New York

On Oct. 14, Bruce Wasserstein -- CEO of Lazard. Ltd. and owner of New York magazine -- died suddenly. The event had the makings of a classic New York article: Financier-Owner Dies! What's Next For New York Magazine? Speculation about the magazine's future did appear. Callous? Perhaps! Downright ghoulish? Maybe. But, hey, this is publishing and this is New York! You got a problem with that?

A quickly released notice assured staff and public that Wasserstein family ownership and support would continue.

From its birth in 1968, New York has been an insider's look at all that makes the city tick: money, sex, power, influence, coping and culture (as in both arts and anthropology). Its creators, Clay Felker and Milton Glaser,launched a beast that was brash, brilliant, incisive and exciting -- the perfect read for this city. Regular contributors over the years included Jimmy Breslin, Pete Hamill, Gloria Steinem, Nik Cohn, Janis Hopkins Tanne, Gael Greene, Richard Goldstein, Gail Sheehy, Nicholas Pileggi, Muchael Tomasky, Jim Kramer, Steve Fishman, John Leonard, Michael Wolff and Tom Wolfe (this is where I learned to swoon over Tom Wolfe's writing and recoil from the elitist mind that spawned it.) Cohn's piece about a Bay Ridge Brooklyn disco went to Hollywood and became "Saturday Night Fever."

When any mind, body, social, wallet or cultural trend popped up and ran through our streets, New York revealed it, dissected it, explained it, and made it yours.

Milton Glaser's original design was clean and sophisticated. It became an unofficial template for magazines across the country. Current design director Chris Dixon, while retaining Glaserian elements, provides a hotter, more in-your-face look. The magazine has a heritage of consistently fine writing. Fuhgedaboutit! The current writing may intrigue and satisfy; it does not astonish. Still, New York's tradition of embracing what makes the city fascinating, engrossing, helpful and newsy lives on. The tone is peer-to-peer -- more specifically, smartass to smartass. New Yorkers have an image to uphold and feel obliged to be faster, brighter, hipper, sharper then those, whom shall we say, are geographically challenged. Oh yes, and we're humbler. And the magazine helps.

The Nov. 2 cover story is "The Sex Diaries," based on X-rated TMI entries on the magazine's Web site. In Wesley Yang's essay, he writes: "The editors of this magazine asked me to read all 800 pages of the Sex Diaries, and, using them as a source text, develop some kind of taxonomy of contemporary sexual anxieties."

Socially redeeming copy in defense of voyeurism is no vice.

And speaking of libidos, the issue also has stories about Rudy Giuliani ("The Indecider") and David Letterman ("The Devil in David Letterman"). Giuliani is coy about running for governor; he's really just interested in building his business. Why does Dave act the way he does? He's a self-loathing loner.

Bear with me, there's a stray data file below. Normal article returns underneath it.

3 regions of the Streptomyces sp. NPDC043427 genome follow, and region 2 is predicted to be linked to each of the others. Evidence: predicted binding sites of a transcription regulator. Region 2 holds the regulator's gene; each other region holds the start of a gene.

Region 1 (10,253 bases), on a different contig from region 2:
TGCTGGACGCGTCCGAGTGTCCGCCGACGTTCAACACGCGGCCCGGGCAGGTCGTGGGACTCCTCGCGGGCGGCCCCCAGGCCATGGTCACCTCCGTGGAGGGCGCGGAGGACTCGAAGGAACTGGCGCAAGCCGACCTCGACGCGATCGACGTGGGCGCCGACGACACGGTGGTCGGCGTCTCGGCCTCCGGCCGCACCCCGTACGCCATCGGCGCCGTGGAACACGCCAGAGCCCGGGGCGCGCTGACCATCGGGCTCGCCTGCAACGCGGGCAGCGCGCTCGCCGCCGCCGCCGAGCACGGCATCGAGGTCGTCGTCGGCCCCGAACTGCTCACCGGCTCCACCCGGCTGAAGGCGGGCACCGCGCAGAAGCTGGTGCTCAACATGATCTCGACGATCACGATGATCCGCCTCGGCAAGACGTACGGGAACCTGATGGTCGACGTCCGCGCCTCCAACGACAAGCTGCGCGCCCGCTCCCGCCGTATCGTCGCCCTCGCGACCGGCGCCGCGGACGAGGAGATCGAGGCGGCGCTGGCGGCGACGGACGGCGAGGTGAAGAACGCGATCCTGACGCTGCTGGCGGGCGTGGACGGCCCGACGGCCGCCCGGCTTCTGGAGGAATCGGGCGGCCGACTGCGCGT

In addition to features, New York has four key sections that reflect the tempo of the city. They are "Intelligencer," a front-of-the-book look at power, politics and achievement; "Strategist," a guide to shopping, eating. real estate and such; "Culture Pages," reviews, interviews, and arts reportage; and "Agenda," listings, Marketplace and Personals ads, a crossword and "The Approval Matrix."

New York magazine's readership is affluent, educated and, on the average, 40ish. As befits its audience and niche, New York's ad categories include retail, home improvement, luxury, personal finance, arts, travel, medical and classifieds. In addition, there are themed advertising sections that range (depending on issue) from "Restaurants and Bars" to "Fitness" to "Medical" to "Travel."

The increasing use of graphic presentations suggests some effort to attract more young 'uns. The end page's "Approval Matrix" highlights the despicable and brilliant in high and low cultures; it's a gimmicky collection of "what's hot and what's not" items. Yawn. The "Intelligencer" section begins with an illustrated timeline (Nov. 2 is about "Bernie Kerik's Tumble.") "Gossipmonger" has four items, each with an illustration and caption. (Item: "Richard Gere returned his Sauvignon Blanc at the Amelia premiere party and asked for a white wine that was drinkable.")

New Yorkers feel compelled to exhibit street smarts and street cred. We know the trends. We know the inside story, the inside track, the inside dope. Does New York magazine help with this? You bet -- or, as they say in L.A., trust me.


Published by: New York Media LLC

Frequency: 46 times a year

Web site:

2 comments about "New York".
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  1. John Capone from Whalebone, November 4, 2009 at 3:27 p.m.

    I'd say Sam Anderson's writing in New York can be pretty astonishing. Other than that, spot-on assessment.

  2. Ann Romeo from Guideline, November 4, 2009 at 4:20 p.m.

    What I love best about New York is that, at its best, it picks up on the trends we all will be concerned with 6 months later.

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